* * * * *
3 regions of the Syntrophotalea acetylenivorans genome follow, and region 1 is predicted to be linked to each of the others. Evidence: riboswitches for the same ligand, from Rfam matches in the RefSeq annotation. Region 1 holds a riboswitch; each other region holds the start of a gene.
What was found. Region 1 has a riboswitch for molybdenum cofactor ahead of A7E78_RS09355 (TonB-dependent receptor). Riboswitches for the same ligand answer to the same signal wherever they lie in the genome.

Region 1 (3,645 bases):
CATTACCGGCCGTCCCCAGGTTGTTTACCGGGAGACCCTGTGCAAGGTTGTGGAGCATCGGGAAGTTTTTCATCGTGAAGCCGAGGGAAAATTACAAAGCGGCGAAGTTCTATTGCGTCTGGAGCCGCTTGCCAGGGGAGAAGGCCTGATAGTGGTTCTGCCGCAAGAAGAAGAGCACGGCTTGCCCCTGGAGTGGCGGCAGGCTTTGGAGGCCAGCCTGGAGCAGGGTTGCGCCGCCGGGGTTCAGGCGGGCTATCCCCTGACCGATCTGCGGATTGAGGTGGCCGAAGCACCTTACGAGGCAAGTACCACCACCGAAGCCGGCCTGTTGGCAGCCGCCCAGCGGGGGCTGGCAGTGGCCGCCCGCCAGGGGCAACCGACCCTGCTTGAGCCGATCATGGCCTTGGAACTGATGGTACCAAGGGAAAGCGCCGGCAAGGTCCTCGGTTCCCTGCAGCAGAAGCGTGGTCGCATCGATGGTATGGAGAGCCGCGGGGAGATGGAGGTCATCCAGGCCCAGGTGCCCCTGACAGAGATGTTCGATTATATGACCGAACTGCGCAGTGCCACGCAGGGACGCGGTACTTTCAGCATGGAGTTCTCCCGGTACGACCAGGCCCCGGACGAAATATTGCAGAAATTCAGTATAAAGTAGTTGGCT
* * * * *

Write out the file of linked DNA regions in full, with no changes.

3 regions of the Syntrophotalea acetylenivorans genome follow, and region 1 is predicted to be linked to each of the others. Evidence: riboswitches for the same ligand, from Rfam matches in the RefSeq annotation. Region 1 holds a riboswitch; each other region holds the start of a gene.
What was found. Region 1 has a riboswitch for molybdenum cofactor ahead of A7E78_RS09355 (TonB-dependent receptor). Riboswitches for the same ligand answer to the same signal wherever they lie in the genome.

Region 1 (3,645 bases):
CATTACCGGCCGTCCCCAGGTTGTTTACCGGGAGACCCTGTGCAAGGTTGTGGAGCATCGGGAAGTTTTTCATCGTGAAGCCGAGGGAAAATTACAAAGCGGCGAAGTTCTATTGCGTCTGGAGCCGCTTGCCAGGGGAGAAGGCCTGATAGTGGTTCTGCCGCAAGAAGAAGAGCACGGCTTGCCCCTGGAGTGGCGGCAGGCTTTGGAGGCCAGCCTGGAGCAGGGTTGCGCCGCCGGGGTTCAGGCGGGCTATCCCCTGACCGATCTGCGGATTGAGGTGGCCGAAGCACCTTACGAGGCAAGTACCACCACCGAAGCCGGCCTGTTGGCAGCCGCCCAGCGGGGGCTGGCAGTGGCCGCCCGCCAGGGGCAACCGACCCTGCTTGAGCCGATCATGGCCTTGGAACTGATGGTACCAAGGGAAAGCGCCGGCAAGGTCCTCGGTTCCCTGCAGCAGAAGCGTGGTCGCATCGATGGTATGGAGAGCCGCGGGGAGATGGAGGTCATCCAGGCCCAGGTGCCCCTGACAGAGATGTTCGATTATATGACCGAACTGCGCAGTGCCACGCAGGGACGCGGTACTTTCAGCATGGAGTTCTCCCGGTACGACCAGGCCCCGGACGAAATATTGCAGAAATTCAGTATAAAGTAGTTGGCT